OTTAWA — Bruce Hyer called NDP Leader Thomas Mulcair a dictator who acts like Stephen Harper and the NDP-turned-Green candidate isn't backing down from his words.
In an interview with the CBC's Peter Mansbridge, Mulcair dismissed Hyer's comments, saying the Thunder Bay–Superior North candidate had left the NDP because he never wanted to vote with his colleagues.
"I haven't talked about it very much publicly," Mulcair began. "But Bruce simply informed all of us that he would never be able to follow party line on anything, so that's not dictatorial," the NDP leader said.
"I've got a whole caucus of nearly a hundred people who, under my leadership, have been able to take a strong fight to Stephen Harper… [Bruce] walked away from the party on a single issue," he said, adding he would leave it up to Canadians to believe what they wanted about the two men's exchange.
"I'm not going to respond to that in kind. I could go a lot further," Mulcair said.
In an email to HuffPost, however, Hyer called Mulcair's statements "a total fabrication."
"I always supported 95 per cent of the NDP party platform. I still support much of it! But I feel very strongly that my primary role is as the representative of my constituents," Hyer wrote.
"On some issues, an MP's responsibility is to put … constituents ahead of the party line. It is interesting that Mulcair immediately contradicted himself and said that I was 'someone who walked away from the party on a single issue.' Again and again, I see and hear a man who in his pursuit of power will contradict himself."
The party under late NDP leader Jack Layton never whipped, wrote Hyer, who ran successfully under the NDP banner in 2008 and 2011.
"He persuaded," Hyer stated. "After Jack's death, the NDP became the Non Democratic Party. Mr. Mulcair made it very clear to me that all votes would be whipped. The party whips told me that, if I did not vote the way the party and leader wished, that I would be 'punished' and they would not sign my nomination papers."
Mulcair "wanted to establish lockstep discipline and loyalty to him," Hyer added. "He wanted me to totally follow the party line rather than follow through on a commitment that I had made to my constituents over four elections. I wasn't prepared to do that."
In April 2012, Hyer left the NDP caucus to sit as an independent. That February, under the interim leadership of Nycole Turmel, he and NDP MP John Rafferty voted with the Conservative government to abolish the long-gun registry. Hyer told The Globe and Mail he was uncomfortable with his new leader's plan to bring back the registry and didn't want to support it.
"I don't want to be controlled by any party. I don't want to vote 100 per cent with any party all the time. And my first loyalty is to my constituents and the people who elected me," he told the Globe.
In an email late Thursday, Rafferty told HuffPost that Hyer had quit months after the long-gun registry vote because he had been left out of the NDP's shaddow cabinet.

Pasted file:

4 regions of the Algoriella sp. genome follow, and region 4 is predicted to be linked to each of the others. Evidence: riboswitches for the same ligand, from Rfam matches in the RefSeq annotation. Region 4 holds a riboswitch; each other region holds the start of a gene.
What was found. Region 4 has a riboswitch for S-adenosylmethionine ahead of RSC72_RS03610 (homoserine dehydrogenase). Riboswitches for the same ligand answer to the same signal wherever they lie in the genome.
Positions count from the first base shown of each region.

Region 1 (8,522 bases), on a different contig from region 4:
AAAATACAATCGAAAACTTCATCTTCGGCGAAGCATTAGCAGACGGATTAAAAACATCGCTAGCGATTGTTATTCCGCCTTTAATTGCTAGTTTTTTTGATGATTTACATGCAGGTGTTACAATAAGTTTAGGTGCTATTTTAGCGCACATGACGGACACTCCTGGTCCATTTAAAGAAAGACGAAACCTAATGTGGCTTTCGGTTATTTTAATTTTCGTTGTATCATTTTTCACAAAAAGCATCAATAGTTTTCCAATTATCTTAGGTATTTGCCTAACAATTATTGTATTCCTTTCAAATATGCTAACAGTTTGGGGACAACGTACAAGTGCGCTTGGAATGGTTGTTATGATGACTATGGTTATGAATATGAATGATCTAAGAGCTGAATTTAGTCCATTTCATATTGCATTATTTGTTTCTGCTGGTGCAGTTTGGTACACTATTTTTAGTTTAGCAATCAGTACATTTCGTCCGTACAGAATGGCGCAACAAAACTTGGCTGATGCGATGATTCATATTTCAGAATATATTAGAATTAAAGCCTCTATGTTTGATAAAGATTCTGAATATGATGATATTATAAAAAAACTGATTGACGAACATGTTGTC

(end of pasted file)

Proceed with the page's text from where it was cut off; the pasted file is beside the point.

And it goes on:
"Bruce had a hissy-fit because he did not receive a minor role as small business critic in Tom's shadow Cabinet. That's it. Pure and simple," the incumbent candidate for Thunder Bay - Rainy River wrote.
Co-operating with Trudeau 'might be easier'
In 2013, Hyer joined the Greens. He and Green party Leader Elizabeth May occasionally disagree, but all Greens are free, under that party's policy, to vote as they wish in the Commons.
"Political parties are not even mentioned in the Canadian Constitution," Hyer wrote to HuffPost. "We need to reduce the powers of the parties, and restore the powers of MPs."
Aside from winning his seat, Hyer said he hopes the Greens will be able to work across party lines in Parliament.
"It is clear that the Harper Conservatives are past their 'best before' date," he wrote. "The most likely situation on October 19th seems to be either a Liberal or NDP minority…. It would appear that co-operating with Trudeau might be easier than working with Mr. Mulcair."
Earlier this summer, Hyer tweeted that he looked forward to Mulcair's victory.
He told HuffPost that he meant only "in a minority government."
"I do look forward to working with either the NDP or Liberals in a minority... especially if we hold the balance of power!"
Mulcair told Mansbridge on Wednesday that he hopes for an NDP majority.
A 2013 study by the Globe and Samara found that NDP MPs, unlike other parties, had unanimously voted with Mulcair since his election as their party leader in March 2012.
"[L]ooking only at private members' business (bills and motions introduced by backbench MPs rather than the government), since Mr. Mulcair became NDP leader last March, his caucus has voted unanimously 100 per cent of the time. The Liberal caucus was united 90 per cent of the time, and the Conservatives were united 76 per cent of the time," the newspaper found.
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